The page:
Microsoft and Mistral, a French AI firm valued at €2 billion (about $2.1 billion), have launched a new multiyear relationship. Just over a year after Microsoft committed more than $10 billion in its OpenAI alliance, the Financial Times reports that as part of the partnership, Microsoft will acquire a small ownership in the 10-month-old AI startup.

As a result of the agreement, Mistral—the second startup to offer a commercial language model on Azure after OpenAI—will have both its open and commercial language models available on Microsoft’s Azure AI platform. The goal of Microsoft’s collaboration with Mistral, like that of OpenAI, is to create and implement massive language models of the future generation.

Today, Mistral is introducing Mistral Large, a new AI model. The intention is to compete more directly with the GPT-4 model from OpenAI. It will not be open source, in contrast to some of Mistral’s earlier models. “The Mistral AI team states that Mistral Large, ranked as the world’s second-best model generally available through an API, closely follows GPT-4 and achieves strong results on widely used benchmarks.”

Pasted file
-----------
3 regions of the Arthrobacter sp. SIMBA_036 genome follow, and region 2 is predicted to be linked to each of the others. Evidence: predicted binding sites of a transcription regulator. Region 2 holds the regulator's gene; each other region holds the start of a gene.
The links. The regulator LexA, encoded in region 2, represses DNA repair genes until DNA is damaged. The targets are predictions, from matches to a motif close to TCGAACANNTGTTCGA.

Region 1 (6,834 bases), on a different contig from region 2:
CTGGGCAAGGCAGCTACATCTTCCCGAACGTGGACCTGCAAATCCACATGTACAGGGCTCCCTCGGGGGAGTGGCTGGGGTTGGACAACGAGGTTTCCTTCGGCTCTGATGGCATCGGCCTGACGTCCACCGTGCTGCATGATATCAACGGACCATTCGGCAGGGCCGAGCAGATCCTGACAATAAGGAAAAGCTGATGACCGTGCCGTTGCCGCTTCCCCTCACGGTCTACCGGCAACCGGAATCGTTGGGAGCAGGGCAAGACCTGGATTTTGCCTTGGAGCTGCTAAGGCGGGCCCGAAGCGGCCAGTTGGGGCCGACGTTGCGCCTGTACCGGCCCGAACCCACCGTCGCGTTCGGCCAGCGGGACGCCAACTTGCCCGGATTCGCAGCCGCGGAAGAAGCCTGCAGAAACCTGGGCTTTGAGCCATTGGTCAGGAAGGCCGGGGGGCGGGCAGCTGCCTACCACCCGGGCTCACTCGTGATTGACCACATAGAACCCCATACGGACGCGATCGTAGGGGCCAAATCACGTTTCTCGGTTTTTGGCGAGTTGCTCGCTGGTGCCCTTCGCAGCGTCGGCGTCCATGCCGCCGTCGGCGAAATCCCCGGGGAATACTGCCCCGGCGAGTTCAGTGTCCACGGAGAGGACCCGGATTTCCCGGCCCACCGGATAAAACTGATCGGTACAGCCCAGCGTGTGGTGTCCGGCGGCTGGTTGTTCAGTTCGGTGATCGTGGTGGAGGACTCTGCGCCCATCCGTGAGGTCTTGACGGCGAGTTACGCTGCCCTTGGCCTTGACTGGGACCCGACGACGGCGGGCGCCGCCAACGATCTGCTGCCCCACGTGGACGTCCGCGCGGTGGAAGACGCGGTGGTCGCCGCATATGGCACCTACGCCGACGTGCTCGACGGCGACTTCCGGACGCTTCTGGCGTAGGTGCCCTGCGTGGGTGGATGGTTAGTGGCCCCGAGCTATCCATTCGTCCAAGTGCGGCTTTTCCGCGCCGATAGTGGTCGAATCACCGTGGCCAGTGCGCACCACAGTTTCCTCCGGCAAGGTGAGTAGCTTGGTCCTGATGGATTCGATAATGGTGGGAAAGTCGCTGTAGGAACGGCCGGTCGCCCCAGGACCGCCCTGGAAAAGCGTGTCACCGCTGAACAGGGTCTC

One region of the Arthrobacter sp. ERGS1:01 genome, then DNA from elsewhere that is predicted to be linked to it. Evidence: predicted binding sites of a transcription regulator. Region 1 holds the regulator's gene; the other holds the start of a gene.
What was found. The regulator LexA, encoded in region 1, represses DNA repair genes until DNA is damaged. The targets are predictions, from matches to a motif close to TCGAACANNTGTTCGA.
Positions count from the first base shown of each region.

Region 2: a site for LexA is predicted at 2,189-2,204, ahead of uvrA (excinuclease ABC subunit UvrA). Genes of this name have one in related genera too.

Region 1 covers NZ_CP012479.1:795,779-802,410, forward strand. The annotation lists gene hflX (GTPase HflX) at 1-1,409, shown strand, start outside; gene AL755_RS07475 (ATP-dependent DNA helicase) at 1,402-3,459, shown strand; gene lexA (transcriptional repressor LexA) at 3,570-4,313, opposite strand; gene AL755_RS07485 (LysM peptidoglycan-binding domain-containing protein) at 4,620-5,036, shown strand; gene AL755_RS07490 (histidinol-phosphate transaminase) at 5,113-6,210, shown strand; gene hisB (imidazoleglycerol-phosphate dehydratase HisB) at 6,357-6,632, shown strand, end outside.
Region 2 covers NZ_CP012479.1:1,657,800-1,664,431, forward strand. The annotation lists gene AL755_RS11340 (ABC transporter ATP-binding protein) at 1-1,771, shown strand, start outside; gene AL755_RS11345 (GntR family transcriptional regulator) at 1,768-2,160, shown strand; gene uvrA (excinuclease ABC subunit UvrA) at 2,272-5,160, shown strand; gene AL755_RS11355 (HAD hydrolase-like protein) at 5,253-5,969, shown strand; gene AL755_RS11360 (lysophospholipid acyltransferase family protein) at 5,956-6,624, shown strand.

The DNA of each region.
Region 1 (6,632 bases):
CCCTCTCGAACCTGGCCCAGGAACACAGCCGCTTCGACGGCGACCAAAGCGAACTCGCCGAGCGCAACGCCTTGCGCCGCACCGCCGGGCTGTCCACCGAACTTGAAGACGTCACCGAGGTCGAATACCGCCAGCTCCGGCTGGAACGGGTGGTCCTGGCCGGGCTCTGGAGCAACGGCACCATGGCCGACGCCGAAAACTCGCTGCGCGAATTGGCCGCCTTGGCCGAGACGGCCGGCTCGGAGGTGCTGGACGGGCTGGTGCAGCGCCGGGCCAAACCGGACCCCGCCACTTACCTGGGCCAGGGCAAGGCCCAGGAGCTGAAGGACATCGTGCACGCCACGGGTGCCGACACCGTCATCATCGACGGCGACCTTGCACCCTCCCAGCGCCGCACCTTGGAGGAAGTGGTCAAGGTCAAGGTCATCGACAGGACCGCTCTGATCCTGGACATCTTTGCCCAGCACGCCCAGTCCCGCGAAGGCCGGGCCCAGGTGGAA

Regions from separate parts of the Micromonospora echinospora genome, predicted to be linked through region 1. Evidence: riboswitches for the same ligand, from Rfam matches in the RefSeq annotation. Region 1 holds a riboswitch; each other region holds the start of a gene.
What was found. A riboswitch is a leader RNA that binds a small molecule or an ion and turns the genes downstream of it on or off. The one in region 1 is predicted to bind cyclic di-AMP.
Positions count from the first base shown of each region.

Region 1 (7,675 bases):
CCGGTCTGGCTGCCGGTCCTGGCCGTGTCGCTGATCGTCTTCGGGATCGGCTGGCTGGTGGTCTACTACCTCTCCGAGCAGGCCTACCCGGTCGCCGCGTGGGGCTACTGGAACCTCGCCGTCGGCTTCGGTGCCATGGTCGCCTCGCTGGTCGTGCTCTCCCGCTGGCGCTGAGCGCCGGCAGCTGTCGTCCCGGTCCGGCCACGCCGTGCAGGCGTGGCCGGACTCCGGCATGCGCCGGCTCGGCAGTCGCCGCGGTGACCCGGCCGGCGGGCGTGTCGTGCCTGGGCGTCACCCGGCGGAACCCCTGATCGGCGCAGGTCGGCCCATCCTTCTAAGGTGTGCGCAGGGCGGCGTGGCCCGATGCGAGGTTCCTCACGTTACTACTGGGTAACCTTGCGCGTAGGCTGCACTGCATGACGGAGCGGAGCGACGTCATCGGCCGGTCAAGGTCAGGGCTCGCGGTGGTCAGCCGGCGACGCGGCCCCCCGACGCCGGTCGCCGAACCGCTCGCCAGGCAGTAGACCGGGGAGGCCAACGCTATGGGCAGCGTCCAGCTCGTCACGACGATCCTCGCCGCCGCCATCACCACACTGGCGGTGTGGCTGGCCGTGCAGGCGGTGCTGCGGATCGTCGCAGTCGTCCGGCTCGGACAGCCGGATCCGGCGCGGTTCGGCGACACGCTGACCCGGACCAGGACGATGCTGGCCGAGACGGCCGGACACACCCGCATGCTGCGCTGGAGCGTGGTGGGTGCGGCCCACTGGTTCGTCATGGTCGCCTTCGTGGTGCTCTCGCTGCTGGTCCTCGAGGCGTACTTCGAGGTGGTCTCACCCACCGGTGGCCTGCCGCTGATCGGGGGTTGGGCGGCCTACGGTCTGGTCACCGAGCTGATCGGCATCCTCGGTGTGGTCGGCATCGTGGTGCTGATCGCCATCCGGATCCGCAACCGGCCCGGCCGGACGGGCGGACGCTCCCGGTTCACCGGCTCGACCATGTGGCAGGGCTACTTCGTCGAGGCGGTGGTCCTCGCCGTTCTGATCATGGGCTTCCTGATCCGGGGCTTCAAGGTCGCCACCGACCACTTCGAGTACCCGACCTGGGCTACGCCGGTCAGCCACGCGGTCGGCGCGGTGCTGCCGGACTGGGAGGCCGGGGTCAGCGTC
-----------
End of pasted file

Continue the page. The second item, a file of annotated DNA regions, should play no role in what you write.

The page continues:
Another new AI chatbot from Mistral

“You can access Mistral Large through Azure AI Studio and Azure Machine Learning, on Mistral’s own infrastructure, or host it in Europe.” Today, Mistral Small will also be accessible; it provides better latency than Mistral’s 8x7B model. Additionally, Mistral is launching Le Chat, a new conversational chatbot built on a number of Mistral AI models.

Although Mistral has always made its models available for free, the collaboration with Microsoft will allow the French artificial intelligence startup to look into other business prospects. However, neither Microsoft nor Mistral are revealing specifics about the investment.

Microsoft’s investment comes months after OpenAI, its primary AI partner, went through a difficult time. Sam Altman, the CEO and co-founder of OpenAI, was unexpectedly sacked on November 17th, but he returned to the position a few days later at the end of November, according to the board. Microsoft was able to secure a nonvoting observer position on the nonprofit board that oversees OpenAI amidst all the upheaval, giving the software behemoth greater access to the company’s internal operations but denying it the ability to vote on important decisions.